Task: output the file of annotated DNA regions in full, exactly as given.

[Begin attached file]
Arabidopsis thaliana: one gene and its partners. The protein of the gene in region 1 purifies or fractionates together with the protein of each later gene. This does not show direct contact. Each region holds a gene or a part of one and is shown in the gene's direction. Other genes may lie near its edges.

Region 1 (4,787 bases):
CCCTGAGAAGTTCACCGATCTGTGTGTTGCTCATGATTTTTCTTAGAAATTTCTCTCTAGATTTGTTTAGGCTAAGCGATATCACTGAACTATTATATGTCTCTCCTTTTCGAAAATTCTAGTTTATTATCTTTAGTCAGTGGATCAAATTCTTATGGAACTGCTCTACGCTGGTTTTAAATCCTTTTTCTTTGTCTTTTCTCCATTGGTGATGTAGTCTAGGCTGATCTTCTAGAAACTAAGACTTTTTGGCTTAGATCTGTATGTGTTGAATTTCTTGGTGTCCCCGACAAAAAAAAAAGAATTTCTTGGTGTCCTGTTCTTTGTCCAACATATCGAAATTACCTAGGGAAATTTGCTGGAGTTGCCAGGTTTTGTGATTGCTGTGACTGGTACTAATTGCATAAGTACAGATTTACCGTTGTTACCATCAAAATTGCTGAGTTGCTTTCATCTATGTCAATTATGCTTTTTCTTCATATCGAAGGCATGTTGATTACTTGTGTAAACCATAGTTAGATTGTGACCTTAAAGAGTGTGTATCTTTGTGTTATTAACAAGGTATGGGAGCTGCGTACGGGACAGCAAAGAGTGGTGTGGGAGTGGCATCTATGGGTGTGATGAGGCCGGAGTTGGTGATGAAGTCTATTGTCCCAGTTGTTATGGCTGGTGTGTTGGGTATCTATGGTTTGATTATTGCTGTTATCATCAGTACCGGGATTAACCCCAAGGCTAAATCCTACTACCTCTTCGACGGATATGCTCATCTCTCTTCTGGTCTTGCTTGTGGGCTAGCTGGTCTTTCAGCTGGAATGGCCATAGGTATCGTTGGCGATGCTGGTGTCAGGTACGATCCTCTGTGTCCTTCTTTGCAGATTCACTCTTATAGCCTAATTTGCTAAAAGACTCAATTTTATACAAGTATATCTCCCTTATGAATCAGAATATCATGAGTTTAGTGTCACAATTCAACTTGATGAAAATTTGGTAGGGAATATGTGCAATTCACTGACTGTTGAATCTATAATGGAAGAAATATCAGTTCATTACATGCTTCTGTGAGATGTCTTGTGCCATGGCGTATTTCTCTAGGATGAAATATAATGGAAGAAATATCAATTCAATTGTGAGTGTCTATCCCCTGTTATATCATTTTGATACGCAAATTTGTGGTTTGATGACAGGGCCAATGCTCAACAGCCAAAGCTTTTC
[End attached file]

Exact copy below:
Arabidopsis thaliana: one gene and its partners. The protein of the gene in region 1 purifies or fractionates together with the protein of each later gene. This does not show direct contact. Each region holds a gene or a part of one and is shown in the gene's direction. Other genes may lie near its edges.

Region 1 (4,787 bases):
CCCTGAGAAGTTCACCGATCTGTGTGTTGCTCATGATTTTTCTTAGAAATTTCTCTCTAGATTTGTTTAGGCTAAGCGATATCACTGAACTATTATATGTCTCTCCTTTTCGAAAATTCTAGTTTATTATCTTTAGTCAGTGGATCAAATTCTTATGGAACTGCTCTACGCTGGTTTTAAATCCTTTTTCTTTGTCTTTTCTCCATTGGTGATGTAGTCTAGGCTGATCTTCTAGAAACTAAGACTTTTTGGCTTAGATCTGTATGTGTTGAATTTCTTGGTGTCCCCGACAAAAAAAAAAGAATTTCTTGGTGTCCTGTTCTTTGTCCAACATATCGAAATTACCTAGGGAAATTTGCTGGAGTTGCCAGGTTTTGTGATTGCTGTGACTGGTACTAATTGCATAAGTACAGATTTACCGTTGTTACCATCAAAATTGCTGAGTTGCTTTCATCTATGTCAATTATGCTTTTTCTTCATATCGAAGGCATGTTGATTACTTGTGTAAACCATAGTTAGATTGTGACCTTAAAGAGTGTGTATCTTTGTGTTATTAACAAGGTATGGGAGCTGCGTACGGGACAGCAAAGAGTGGTGTGGGAGTGGCATCTATGGGTGTGATGAGGCCGGAGTTGGTGATGAAGTCTATTGTCCCAGTTGTTATGGCTGGTGTGTTGGGTATCTATGGTTTGATTATTGCTGTTATCATCAGTACCGGGATTAACCCCAAGGCTAAATCCTACTACCTCTTCGACGGATATGCTCATCTCTCTTCTGGTCTTGCTTGTGGGCTAGCTGGTCTTTCAGCTGGAATGGCCATAGGTATCGTTGGCGATGCTGGTGTCAGGTACGATCCTCTGTGTCCTTCTTTGCAGATTCACTCTTATAGCCTAATTTGCTAAAAGACTCAATTTTATACAAGTATATCTCCCTTATGAATCAGAATATCATGAGTTTAGTGTCACAATTCAACTTGATGAAAATTTGGTAGGGAATATGTGCAATTCACTGACTGTTGAATCTATAATGGAAGAAATATCAGTTCATTACATGCTTCTGTGAGATGTCTTGTGCCATGGCGTATTTCTCTAGGATGAAATATAATGGAAGAAATATCAATTCAATTGTGAGTGTCTATCCCCTGTTATATCATTTTGATACGCAAATTTGTGGTTTGATGACAGGGCCAATGCTCAACAGCCAAAGCTTTTC